How does the development our industry ensure good outcomes for consumers and communities alike?
A combination of a declining workforce and productivity stasis is lethal, not least with a cost of production crisis on our hands. There is no shying away from a drop in output and overall stagnancy if a national industrial strategy does not capture investment in agriskills whilst patching up holes in immigration, particularly if striving for self-sufficiency is Government’s key objective for food and farming as part of the ‘green transition.’
Following recommendations outlined in the Independent Review of Labour Shortages in the Food Supply Chain, our questions is whether this Government wants a poultry industry or not. Saying that, this is a problem that does not discriminate. That there is a people shortage and barriers to investment is a dilemma felt across most sectors. As a result, the conversation appears to be caught in a hamster wheel of pitting people against productivity: how do we get more people in work, and/or how do we lean into digitisation and automation to do more with less? Then we never arrive at a conclusion because, let’s be honest, this oversimplifies the problem.
Of course, some sort of industrial blueprint is going to go a long way in addressing problems underpinning labour and skills. This hardly Levelling Up (Round II) but an approach that gives businesses the tools to drive productivity themselves: loans, schemes, and inclusive training programmes that aim to integrate businesses further into local economies and support them in bolstering local communities. That requires Government to engage with industry and businesses to identify what changes are needed, and, secondly, how these changes can be delivered in a way that shapes a prosperous future for national poultry meat supply chains.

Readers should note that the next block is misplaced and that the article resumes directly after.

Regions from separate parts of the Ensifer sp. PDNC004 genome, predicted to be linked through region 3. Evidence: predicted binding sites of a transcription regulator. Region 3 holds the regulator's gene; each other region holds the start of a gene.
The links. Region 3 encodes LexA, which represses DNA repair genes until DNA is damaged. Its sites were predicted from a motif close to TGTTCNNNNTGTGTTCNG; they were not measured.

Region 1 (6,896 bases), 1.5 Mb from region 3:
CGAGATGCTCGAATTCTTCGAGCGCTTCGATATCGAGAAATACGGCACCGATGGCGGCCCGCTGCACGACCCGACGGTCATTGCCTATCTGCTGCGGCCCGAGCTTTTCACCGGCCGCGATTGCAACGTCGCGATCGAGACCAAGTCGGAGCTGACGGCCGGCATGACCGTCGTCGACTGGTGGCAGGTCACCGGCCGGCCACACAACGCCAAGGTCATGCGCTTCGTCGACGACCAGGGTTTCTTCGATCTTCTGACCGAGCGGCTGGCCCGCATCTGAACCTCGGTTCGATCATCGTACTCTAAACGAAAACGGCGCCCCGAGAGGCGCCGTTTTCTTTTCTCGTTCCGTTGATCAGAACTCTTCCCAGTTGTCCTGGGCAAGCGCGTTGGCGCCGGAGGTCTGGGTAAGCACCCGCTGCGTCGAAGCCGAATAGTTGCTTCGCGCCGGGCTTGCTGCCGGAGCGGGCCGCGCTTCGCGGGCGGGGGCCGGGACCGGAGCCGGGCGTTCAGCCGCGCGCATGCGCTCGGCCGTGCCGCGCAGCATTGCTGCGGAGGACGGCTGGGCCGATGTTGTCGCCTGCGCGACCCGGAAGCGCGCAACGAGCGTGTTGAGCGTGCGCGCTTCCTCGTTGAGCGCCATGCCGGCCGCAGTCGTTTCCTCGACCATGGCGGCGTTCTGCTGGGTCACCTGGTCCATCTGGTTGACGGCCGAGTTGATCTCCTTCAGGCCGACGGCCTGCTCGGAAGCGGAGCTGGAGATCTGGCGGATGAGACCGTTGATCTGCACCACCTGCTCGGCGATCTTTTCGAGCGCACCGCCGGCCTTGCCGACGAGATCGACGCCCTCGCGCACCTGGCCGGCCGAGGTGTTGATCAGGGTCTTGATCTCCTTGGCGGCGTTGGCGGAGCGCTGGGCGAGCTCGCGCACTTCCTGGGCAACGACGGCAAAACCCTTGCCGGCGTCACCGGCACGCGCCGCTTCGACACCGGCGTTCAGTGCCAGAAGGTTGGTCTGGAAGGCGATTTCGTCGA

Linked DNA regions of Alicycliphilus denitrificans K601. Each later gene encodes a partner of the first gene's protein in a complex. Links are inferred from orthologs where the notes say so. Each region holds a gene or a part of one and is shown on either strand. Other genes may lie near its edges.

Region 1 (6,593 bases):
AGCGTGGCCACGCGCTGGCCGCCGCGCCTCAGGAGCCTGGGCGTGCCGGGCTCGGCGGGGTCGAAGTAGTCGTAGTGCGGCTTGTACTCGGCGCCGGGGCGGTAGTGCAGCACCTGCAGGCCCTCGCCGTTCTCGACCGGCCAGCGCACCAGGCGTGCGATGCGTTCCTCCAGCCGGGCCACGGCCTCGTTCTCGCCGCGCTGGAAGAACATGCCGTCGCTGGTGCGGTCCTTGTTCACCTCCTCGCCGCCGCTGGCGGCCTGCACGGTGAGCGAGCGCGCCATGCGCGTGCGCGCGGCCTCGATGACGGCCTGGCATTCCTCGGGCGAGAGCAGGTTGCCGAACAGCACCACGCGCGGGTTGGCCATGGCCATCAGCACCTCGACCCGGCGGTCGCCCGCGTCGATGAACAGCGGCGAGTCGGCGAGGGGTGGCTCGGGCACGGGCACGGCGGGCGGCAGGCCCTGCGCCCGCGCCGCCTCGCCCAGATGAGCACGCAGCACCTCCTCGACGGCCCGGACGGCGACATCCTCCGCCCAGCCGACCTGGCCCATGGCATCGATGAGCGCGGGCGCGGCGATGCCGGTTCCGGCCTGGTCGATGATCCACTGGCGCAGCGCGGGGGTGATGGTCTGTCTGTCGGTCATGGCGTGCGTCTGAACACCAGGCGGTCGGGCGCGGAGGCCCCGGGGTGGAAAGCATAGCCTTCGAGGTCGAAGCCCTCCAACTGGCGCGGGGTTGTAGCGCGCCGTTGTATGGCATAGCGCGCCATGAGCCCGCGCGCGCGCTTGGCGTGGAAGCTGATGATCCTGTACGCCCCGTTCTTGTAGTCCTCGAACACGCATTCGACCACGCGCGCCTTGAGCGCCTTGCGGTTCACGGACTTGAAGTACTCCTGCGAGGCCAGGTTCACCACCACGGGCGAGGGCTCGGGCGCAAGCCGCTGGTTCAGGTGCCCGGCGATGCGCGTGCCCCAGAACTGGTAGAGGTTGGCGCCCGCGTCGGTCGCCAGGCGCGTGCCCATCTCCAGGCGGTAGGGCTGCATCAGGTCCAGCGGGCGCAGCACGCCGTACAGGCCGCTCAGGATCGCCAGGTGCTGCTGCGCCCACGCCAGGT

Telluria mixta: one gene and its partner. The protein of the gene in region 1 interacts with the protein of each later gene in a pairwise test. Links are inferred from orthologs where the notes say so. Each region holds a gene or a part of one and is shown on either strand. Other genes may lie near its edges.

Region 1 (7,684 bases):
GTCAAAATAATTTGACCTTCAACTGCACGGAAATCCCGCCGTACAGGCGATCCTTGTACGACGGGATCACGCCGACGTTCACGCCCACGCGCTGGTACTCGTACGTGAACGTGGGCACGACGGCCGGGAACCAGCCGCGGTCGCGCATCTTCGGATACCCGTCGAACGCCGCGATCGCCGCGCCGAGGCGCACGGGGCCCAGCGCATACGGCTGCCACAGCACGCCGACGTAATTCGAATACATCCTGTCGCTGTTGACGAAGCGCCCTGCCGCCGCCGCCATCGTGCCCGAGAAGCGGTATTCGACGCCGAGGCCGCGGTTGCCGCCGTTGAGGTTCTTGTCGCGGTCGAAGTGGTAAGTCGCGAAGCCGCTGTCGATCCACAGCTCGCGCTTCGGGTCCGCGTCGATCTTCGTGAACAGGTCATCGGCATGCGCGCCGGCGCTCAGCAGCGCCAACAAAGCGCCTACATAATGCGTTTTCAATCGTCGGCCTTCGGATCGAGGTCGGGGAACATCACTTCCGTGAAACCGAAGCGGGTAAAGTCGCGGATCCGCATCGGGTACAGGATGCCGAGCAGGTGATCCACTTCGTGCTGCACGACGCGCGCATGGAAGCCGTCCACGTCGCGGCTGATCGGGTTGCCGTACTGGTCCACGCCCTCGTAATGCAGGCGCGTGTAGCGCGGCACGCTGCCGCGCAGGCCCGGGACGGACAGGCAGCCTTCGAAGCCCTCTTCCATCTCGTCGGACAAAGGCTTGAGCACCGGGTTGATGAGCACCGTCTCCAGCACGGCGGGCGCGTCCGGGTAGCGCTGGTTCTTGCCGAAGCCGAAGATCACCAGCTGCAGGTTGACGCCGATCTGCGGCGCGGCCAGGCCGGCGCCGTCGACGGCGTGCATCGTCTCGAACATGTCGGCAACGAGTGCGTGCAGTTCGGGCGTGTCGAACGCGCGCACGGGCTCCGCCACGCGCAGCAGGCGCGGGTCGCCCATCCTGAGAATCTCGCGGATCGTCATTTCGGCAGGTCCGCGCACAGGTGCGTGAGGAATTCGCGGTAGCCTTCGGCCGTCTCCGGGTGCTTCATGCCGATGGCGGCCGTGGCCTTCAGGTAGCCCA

On an industry note, rather than wrestling with “how we recruit and retain,” I think it would be productive to try and come at labour and skills by thinking about “who?” – in poultry meat production and beyond. As everyone is getting excited about the role of artificial intelligence and pivoting towards digitisation as part of the ‘green transition’ I think this presents an opportunity for industry to reflect on the purpose of work first, and the place of technology second. In a stable, if not thriving, green economy, who is work for?
The number of jobs is one thing but so is the nature of work, particularly given that there is no real linearity to technological progress. It looks different at different points of the supply chain (from farm to factory to warehouse). Moreover, the influence of cost, market conditions and the capabilities of the tech itself cannot be underestimated. We are talking about implementing innovation into the everyday-ness of the workplace; the opportunities and constraints are massively influenced by geographical and infrastructural dynamics. So, in that sense, the questions we need to be asking are how technologies are changing and informing skills profiles? What training needs do businesses have to meet? How are different points of the supply chain engaging in digitisation? How do we ensure the best outcomes for local labour markets? Do shifts look different if the speed of work is changing? Where do we need to rewrite health and safety manuals, or risk policies?
Securing a pipeline of talent that has clear purpose is fundamental to productivity and from there to a truly sustainable food system – one that feeds people, tackles social inequalities with quality and affordable food, and ensures a liveable climate for all. Poultry is half the meat the nation eats. How does the development our industry ensure good outcomes for consumers and communities alike? What do we need to do to co-ordinate skills development whilst ensuring workers meet industry requirements?
These are huge questions, particularly for a sector that has historically relied on a lot of manual labour but recognises the opportunities that technology brings. That recognition shows just how the dialogue on labour and skills has to be embedded alongside that of productivity and what we want UK food to achieve. By thinking across different Government departments, social groups, and communities we can work together to get a better understanding of, if not shape, the future of what work looks like.
Article first published in Meat Management magazine.